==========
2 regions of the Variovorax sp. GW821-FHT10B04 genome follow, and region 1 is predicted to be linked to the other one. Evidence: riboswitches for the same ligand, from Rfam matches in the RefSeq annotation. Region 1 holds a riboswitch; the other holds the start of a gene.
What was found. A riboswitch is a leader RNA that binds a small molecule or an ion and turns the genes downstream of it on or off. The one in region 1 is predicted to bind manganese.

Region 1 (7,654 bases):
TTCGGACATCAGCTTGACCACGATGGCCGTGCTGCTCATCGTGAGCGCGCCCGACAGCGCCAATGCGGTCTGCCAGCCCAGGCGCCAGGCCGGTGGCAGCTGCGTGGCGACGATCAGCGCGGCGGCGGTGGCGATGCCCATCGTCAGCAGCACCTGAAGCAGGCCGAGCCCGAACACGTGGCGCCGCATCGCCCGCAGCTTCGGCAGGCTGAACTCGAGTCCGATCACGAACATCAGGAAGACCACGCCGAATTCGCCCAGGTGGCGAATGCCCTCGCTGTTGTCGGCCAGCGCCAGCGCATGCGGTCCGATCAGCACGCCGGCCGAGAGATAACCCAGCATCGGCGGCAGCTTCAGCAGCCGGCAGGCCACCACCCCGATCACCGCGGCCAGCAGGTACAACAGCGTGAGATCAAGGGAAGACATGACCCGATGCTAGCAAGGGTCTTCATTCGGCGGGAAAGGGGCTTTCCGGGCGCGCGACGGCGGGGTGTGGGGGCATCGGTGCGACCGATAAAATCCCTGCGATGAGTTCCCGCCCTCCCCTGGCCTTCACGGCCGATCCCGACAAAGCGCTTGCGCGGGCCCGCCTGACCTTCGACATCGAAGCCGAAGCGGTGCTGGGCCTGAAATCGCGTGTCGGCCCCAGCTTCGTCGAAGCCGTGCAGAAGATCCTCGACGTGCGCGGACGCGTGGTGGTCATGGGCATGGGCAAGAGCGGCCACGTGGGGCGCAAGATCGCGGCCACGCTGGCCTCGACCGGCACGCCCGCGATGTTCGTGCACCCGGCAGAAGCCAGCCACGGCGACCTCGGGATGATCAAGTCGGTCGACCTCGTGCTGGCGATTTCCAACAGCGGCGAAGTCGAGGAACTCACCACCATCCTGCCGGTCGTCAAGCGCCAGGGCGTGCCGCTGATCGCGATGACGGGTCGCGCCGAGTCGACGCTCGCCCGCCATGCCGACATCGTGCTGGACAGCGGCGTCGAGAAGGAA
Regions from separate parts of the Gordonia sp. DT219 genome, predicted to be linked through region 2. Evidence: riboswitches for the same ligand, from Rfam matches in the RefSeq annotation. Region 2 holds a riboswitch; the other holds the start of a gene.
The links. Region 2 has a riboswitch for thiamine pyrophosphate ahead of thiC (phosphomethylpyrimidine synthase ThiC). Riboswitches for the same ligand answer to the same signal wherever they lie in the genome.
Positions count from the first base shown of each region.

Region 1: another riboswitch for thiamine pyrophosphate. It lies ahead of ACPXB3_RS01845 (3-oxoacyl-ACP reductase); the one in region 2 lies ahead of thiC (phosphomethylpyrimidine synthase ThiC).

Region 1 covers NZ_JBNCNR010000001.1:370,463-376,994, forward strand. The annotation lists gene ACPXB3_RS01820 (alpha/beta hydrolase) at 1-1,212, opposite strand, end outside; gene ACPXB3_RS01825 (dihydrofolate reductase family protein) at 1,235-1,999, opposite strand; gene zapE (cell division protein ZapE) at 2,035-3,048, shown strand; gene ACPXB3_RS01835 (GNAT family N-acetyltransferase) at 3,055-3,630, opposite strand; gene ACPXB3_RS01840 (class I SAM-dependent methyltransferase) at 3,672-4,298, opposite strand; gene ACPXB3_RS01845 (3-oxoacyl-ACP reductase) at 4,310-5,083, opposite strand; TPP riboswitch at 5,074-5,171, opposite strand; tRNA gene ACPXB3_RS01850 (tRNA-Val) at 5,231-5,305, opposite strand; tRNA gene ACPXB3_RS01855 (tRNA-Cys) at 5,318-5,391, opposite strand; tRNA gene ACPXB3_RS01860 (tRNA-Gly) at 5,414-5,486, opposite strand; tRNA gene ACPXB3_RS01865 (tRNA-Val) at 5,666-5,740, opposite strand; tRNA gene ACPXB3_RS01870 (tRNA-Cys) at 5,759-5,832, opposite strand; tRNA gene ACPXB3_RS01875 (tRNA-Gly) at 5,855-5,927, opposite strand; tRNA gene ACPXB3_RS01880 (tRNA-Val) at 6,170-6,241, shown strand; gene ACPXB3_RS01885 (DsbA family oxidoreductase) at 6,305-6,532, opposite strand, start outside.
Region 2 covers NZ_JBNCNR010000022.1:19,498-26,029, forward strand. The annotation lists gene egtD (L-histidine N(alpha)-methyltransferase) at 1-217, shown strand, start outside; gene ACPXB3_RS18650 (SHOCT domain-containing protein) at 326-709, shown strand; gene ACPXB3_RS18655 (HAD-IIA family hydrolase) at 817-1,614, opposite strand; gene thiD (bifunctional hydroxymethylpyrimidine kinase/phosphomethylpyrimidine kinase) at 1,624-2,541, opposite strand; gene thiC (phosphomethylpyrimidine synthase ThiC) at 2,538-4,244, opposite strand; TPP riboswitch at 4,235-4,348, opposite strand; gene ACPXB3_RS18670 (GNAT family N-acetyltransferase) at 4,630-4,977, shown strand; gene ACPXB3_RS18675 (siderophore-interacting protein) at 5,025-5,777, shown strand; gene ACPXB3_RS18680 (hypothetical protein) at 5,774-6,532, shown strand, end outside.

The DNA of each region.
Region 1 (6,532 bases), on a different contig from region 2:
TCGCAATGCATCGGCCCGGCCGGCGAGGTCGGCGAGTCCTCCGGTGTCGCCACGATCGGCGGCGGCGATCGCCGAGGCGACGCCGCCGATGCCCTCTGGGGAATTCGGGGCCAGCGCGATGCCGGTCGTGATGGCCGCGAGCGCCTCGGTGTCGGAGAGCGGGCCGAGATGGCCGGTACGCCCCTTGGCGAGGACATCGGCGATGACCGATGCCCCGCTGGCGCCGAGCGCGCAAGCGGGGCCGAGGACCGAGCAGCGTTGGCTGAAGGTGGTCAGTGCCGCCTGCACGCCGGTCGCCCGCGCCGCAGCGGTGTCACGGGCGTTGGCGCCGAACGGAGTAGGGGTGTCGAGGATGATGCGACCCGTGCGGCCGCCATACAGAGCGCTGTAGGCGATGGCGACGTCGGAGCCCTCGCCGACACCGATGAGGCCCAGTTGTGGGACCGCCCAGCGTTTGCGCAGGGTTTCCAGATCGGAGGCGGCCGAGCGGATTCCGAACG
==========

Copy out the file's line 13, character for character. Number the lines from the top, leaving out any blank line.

TCGCAATGCATCGGCCCGGCCGGCGAGGTCGGCGAGTCCTCCGGTGTCGCCACGATCGGCGGCGGCGATCGCCGAGGCGACGCCGCCGATGCCCTCTGGGGAATTCGGGGCCAGCGCGATGCCGGTCGTGATGGCCGCGAGCGCCTCGGTGTCGGAGAGCGGGCCGAGATGGCCGGTACGCCCCTTGGCGAGGACATCGGCGATGACCGATGCCCCGCTGGCGCCGAGCGCGCAAGCGGGGCCGAGGACCGAGCAGCGTTGGCTGAAGGTGGTCAGTGCCGCCTGCACGCCGGTCGCCCGCGCCGCAGCGGTGTCACGGGCGTTGGCGCCGAACGGAGTAGGGGTGTCGAGGATGATGCGACCCGTGCGGCCGCCATACAGAGCGCTGTAGGCGATGGCGACGTCGGAGCCCTCGCCGACACCGATGAGGCCCAGTTGTGGGACCGCCCAGCGTTTGCGCAGGGTTTCCAGATCGGAGGCGGCCGAGCGGATTCCGAACG